Thursday, January 14, 2010

Lucky Levers of Profit

By Eric Jackson

RealMoney Contributor

1/14/2010 1:48 PM EST

Click here for more stories by Eric Jackson

Instead of rolling the dice with casinos, pull the lever at the slots.

The gaming industry is facing long odds these days: a slow recovery after a brutal recession, cash-strapped consumers and expense-shy businesses. Some of the bigger players, such as Las Vegas Sands (LVS - commentary - Trade Now) and MGM Mirage (MGM - commentary - Trade Now), have placed big bets on growth in Asia's gambling Mecca, Macau -- but carry huge debts. Smaller outfits such as Boyd Gaming (BYD - commentary - Trade Now) are focused on Las Vegas and other smaller locales at home, with the attendant limits of potentially disappointing results if consumers stay cautious.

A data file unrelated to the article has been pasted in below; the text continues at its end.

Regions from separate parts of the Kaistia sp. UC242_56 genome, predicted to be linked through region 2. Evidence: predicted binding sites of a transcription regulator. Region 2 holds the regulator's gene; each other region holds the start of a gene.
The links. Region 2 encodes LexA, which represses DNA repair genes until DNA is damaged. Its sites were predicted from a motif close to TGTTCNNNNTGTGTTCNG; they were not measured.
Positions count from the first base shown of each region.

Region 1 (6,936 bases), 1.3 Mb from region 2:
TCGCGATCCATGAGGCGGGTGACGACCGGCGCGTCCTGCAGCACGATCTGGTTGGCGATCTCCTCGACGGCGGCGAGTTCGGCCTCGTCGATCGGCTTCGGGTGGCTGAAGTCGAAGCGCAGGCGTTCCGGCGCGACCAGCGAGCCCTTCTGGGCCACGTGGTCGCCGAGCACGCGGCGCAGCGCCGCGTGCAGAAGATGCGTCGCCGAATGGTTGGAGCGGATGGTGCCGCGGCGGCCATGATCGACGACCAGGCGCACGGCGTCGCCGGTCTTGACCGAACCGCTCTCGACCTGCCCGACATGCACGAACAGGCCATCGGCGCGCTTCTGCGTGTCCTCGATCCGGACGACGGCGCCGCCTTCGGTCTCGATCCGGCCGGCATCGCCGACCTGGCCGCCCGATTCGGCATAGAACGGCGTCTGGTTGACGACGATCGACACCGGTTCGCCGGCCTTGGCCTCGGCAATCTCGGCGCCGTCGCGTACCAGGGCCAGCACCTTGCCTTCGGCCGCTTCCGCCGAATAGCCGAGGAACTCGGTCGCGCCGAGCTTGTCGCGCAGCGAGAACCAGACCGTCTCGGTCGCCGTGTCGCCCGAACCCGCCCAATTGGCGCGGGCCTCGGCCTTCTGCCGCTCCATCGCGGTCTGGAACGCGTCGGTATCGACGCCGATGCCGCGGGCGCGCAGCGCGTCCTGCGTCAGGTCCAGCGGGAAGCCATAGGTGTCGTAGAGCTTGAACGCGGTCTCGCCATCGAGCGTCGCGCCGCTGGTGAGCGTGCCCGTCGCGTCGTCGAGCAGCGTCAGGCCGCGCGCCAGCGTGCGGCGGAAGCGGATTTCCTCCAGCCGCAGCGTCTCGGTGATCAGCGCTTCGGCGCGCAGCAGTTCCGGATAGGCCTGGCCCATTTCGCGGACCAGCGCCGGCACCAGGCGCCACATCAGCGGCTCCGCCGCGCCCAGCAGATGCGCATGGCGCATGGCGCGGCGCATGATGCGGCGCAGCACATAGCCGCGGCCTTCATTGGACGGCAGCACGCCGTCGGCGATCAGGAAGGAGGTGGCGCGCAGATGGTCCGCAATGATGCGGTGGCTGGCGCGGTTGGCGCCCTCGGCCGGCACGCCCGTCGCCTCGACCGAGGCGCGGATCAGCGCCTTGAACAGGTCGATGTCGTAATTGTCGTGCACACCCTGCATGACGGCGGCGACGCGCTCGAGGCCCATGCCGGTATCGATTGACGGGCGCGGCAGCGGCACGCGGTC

There are hints of a turnaround, but a shaky one. Nevada's recent November gaming numbers told that conflicted story well. Gaming revenues were up for the first time in nearly two years, yet room rates fell. It's good to know the people who came were big spenders, but bigger volumes would mean more dependable levels of cash flowing through. And that's the conundrum for investors in casino stocks in 2010: sector stocks could double if the recovery keeps rolling, or they could half if it turns up snake eyes.

Gaming is a niche sector with sub-niche players, and the slot companies offer investors another angle of play, one I believe deserves a closer look. The slot suppliers have two trends working for them in 2010: orders for upgrades from existing casinos and growing demand from state and local governments.

The Contenders

[This post is an excerpt of the full article, available by clicking here to go to Note: subscription required.]

Sphere: Related Content
blog comments powered by Disqus